I've been searching around for "complex systems" programs and they seem to fit the bill quite well. Lots of ecology and evolution research going on as well as some geodynamics and even social science stuff.

    I guess I just don't want to be limited to one topic but would like to study all different types of problems. I find dynamic systems and processes fascinating in general.
     
  6. Oct 15, 2012 #5
    Have you looked into evolutionary algorithms? I think it's a good path since you say you enjoy math, physics, programming, and biology. I haven't heard of some application to actually biological systems, only seen it geared towards engineering optimization but I don't know much about the subject. You could look into that.
     
  7. Oct 15, 2012 #6
    Has anyone actually gone down the path of theoretical ecology or the like? It seems as though information is very scarce on the topic as far as the appropriate path to take. From what I can gather, most people working in theoretical ecology are in math departments. I'd definitely like to find a program that is more interdisciplinary... It seems there would be a greater chance of doing some field work.
     
  8. Feb 20, 2013 #7
    Funny for me to stumble across this post: I have been in your position exactly, and I felt the same things you're describing.

    In my junior year of undergraduate physics studies, I picked up a second major in evolutionary biology and ecology. I started working in a lab working with biofuels and got some field experience through some odd biology internships. It was a great relief from the physics world, and I have to add, very, very interesting. So interesting that I am planning on going to graduate school in evolutionary biology and ecology.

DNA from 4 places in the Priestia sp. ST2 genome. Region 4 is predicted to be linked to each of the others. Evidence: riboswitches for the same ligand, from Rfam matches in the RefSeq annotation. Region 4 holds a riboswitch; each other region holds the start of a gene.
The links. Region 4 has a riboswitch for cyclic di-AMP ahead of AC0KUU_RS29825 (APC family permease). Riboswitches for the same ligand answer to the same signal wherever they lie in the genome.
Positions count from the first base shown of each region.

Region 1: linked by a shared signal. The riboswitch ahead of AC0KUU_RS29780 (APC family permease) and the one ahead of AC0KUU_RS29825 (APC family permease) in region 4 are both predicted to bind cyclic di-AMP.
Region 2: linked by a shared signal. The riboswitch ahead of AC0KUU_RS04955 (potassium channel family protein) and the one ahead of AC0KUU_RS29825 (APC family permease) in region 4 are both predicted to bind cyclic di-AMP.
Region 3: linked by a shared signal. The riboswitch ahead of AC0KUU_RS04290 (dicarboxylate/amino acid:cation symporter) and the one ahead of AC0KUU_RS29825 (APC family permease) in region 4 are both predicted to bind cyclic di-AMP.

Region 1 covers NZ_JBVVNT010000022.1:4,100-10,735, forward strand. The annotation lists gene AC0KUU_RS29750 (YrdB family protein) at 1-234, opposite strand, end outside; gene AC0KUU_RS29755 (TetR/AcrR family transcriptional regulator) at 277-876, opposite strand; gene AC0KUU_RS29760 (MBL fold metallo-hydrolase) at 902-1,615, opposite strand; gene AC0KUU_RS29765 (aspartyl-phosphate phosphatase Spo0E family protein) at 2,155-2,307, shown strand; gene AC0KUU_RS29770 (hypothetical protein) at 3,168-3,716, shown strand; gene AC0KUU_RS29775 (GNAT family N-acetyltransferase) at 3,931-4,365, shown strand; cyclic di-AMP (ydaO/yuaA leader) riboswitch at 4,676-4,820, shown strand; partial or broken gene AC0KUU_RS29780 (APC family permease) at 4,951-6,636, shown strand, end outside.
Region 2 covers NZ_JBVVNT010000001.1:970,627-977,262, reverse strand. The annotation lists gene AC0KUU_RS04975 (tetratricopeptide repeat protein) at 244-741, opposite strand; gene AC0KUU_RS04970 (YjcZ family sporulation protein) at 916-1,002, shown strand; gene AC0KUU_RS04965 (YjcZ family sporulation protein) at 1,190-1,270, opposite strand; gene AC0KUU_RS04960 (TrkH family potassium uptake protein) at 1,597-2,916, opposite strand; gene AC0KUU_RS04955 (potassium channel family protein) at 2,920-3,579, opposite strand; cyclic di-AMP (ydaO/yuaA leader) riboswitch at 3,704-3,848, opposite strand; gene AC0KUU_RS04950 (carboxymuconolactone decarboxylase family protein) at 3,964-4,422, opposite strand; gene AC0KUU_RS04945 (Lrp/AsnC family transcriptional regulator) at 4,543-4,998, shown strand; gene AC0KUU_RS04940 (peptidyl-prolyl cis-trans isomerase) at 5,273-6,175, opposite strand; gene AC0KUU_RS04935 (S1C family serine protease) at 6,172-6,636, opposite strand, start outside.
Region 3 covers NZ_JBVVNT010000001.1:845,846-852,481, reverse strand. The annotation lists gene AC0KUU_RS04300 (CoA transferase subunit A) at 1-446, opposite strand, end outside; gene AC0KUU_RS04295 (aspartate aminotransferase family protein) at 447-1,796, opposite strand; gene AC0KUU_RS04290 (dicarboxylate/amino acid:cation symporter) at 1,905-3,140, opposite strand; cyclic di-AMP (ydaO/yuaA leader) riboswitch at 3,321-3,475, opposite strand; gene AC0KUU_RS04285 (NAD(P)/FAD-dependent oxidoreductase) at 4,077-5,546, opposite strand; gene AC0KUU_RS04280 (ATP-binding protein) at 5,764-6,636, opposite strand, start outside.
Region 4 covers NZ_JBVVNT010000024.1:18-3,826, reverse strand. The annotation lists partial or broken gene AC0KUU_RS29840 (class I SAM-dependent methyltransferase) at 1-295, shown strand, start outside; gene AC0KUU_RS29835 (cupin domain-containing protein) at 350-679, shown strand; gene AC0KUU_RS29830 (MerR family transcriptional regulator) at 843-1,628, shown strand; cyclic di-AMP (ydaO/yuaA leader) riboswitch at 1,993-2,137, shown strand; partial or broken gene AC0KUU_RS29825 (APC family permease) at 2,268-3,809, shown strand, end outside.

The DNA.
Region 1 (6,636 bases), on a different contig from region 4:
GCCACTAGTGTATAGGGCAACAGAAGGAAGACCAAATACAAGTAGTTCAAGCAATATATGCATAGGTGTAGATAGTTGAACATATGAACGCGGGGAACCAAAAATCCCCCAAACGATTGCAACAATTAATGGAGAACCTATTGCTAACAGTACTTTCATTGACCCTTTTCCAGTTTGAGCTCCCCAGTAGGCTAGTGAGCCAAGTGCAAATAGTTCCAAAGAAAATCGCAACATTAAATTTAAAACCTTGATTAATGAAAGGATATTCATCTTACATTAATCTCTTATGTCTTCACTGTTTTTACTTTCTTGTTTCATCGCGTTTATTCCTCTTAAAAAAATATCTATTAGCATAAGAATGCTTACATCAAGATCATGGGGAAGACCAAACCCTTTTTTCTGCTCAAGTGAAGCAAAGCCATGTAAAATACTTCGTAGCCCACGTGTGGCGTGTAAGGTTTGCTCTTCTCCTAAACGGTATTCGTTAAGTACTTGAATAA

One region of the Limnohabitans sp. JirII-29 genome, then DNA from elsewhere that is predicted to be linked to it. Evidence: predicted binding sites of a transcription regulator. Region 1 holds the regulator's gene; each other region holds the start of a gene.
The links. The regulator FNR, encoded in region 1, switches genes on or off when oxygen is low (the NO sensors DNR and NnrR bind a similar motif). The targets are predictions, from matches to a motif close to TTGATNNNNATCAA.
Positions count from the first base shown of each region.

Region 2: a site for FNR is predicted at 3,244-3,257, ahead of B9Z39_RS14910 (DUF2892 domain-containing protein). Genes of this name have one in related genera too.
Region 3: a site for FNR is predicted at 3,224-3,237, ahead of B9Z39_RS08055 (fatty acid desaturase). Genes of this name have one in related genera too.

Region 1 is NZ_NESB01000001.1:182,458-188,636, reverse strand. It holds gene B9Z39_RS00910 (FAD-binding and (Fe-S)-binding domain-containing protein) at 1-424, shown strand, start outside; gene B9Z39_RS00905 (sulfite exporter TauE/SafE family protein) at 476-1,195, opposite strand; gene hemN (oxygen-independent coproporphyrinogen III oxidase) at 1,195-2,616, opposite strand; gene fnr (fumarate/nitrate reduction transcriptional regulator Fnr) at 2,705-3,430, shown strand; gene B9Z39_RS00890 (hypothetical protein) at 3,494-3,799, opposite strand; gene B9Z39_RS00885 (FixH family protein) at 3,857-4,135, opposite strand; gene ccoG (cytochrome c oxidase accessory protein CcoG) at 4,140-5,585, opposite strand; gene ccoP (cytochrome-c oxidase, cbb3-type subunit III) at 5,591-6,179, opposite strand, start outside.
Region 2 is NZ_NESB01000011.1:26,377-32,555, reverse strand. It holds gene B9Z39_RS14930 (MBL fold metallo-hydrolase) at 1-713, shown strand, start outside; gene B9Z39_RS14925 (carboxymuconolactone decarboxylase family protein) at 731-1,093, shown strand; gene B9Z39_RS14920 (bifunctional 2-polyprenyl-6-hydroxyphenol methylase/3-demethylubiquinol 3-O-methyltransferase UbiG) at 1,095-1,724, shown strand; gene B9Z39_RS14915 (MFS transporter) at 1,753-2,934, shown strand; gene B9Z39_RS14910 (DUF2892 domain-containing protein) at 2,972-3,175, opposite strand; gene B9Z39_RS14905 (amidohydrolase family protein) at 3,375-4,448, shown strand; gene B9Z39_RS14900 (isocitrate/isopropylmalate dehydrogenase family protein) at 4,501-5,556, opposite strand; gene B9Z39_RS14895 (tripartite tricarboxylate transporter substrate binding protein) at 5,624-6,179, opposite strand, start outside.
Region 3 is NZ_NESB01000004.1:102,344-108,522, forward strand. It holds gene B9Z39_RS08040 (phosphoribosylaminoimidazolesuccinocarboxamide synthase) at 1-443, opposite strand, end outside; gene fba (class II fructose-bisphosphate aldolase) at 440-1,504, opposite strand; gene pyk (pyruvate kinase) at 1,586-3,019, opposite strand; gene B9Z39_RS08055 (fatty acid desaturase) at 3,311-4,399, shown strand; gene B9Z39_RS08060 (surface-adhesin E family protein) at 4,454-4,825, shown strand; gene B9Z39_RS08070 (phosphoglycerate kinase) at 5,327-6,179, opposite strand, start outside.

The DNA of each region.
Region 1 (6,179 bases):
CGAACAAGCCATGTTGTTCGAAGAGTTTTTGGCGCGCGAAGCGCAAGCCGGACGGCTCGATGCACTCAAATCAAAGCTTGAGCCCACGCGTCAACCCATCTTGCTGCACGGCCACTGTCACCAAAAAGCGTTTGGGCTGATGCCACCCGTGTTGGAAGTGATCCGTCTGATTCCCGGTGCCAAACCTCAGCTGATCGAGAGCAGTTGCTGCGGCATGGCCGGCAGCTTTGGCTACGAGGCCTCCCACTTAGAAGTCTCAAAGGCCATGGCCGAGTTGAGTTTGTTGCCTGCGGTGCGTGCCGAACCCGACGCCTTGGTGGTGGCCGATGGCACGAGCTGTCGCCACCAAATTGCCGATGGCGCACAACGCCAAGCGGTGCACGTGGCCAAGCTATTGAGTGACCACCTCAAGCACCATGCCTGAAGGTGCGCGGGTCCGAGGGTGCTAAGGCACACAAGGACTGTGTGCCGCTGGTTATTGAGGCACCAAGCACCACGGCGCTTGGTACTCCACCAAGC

There is certainly some crossover between the fields when it comes to ecoinformatics, which is all about modeling ecosystems and populations. A crossover that I have found really cool is in the physical mechanisms that plant and animals have developed over time; looking at flight, limb shape, jaw structure, and seed dispersal and how it aids in survival. There are also a lot of light/electricity interactions that plants and animals have that are all about physics. These are the only places where I have seen a really obvious physics/bio connection.

    Regardless, I've gotta say that a physics background will be an asset to you anywhere you go. If you plan on doing a complete path switch, you're going to come to your new field with a perspective that most others don't share. This is a what good science is all about.

    My advice is to follow your bliss and allow yourself to go explore your other sides. Not everyone feels satisfied by only doing physics, math, programming- I'm one of those people. I think it's important to feed your whole self and go see what else is out there.

    Good luck!
     
    Last edited: Feb 20, 2013